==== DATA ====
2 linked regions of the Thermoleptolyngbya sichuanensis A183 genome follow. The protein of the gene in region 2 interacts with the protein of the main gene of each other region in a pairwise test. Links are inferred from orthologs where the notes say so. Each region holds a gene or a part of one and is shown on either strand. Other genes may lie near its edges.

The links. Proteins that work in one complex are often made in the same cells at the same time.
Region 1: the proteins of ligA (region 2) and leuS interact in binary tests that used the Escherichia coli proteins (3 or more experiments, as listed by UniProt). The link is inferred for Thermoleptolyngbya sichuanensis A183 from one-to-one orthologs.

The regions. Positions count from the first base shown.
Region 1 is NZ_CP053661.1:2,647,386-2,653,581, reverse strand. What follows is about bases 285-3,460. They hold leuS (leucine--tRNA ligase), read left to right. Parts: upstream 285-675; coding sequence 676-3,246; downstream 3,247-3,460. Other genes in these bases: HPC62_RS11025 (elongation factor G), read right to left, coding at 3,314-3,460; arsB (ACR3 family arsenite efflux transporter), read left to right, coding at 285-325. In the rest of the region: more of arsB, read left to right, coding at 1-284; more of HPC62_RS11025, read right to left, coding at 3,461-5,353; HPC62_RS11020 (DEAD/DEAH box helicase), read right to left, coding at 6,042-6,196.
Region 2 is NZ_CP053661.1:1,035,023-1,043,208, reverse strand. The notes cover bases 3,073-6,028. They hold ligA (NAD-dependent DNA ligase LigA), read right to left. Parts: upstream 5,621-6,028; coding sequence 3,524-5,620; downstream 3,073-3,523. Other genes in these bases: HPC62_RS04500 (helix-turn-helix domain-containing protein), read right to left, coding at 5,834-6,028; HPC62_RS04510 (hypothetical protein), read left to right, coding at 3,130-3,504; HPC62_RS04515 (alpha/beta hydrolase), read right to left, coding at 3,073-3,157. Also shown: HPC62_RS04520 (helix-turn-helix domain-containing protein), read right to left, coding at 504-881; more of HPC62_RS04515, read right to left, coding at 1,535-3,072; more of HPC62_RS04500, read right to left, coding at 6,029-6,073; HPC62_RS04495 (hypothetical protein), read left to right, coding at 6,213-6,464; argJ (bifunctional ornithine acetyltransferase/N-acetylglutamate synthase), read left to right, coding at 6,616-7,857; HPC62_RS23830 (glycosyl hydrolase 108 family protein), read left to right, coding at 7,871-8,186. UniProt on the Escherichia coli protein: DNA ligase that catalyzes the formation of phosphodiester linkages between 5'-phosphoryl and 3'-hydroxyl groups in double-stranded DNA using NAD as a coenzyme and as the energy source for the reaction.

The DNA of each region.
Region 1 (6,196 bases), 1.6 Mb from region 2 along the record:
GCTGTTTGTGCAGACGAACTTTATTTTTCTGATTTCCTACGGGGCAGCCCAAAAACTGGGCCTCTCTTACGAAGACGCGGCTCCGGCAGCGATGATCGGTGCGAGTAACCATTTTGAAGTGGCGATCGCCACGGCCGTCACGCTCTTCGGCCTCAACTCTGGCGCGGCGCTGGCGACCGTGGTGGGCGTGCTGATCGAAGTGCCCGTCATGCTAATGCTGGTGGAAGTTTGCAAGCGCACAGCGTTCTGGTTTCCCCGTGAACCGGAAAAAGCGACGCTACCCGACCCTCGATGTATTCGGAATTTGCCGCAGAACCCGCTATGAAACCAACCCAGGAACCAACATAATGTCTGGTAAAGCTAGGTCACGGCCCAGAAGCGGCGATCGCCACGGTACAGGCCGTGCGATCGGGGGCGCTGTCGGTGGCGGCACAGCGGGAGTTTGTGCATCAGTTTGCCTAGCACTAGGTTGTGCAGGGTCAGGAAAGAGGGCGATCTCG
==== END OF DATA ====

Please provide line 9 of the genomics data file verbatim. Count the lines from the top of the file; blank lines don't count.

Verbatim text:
GCTGTTTGTGCAGACGAACTTTATTTTTCTGATTTCCTACGGGGCAGCCCAAAAACTGGGCCTCTCTTACGAAGACGCGGCTCCGGCAGCGATGATCGGTGCGAGTAACCATTTTGAAGTGGCGATCGCCACGGCCGTCACGCTCTTCGGCCTCAACTCTGGCGCGGCGCTGGCGACCGTGGTGGGCGTGCTGATCGAAGTGCCCGTCATGCTAATGCTGGTGGAAGTTTGCAAGCGCACAGCGTTCTGGTTTCCCCGTGAACCGGAAAAAGCGACGCTACCCGACCCTCGATGTATTCGGAATTTGCCGCAGAACCCGCTATGAAACCAACCCAGGAACCAACATAATGTCTGGTAAAGCTAGGTCACGGCCCAGAAGCGGCGATCGCCACGGTACAGGCCGTGCGATCGGGGGCGCTGTCGGTGGCGGCACAGCGGGAGTTTGTGCATCAGTTTGCCTAGCACTAGGTTGTGCAGGGTCAGGAAAGAGGGCGATCTCG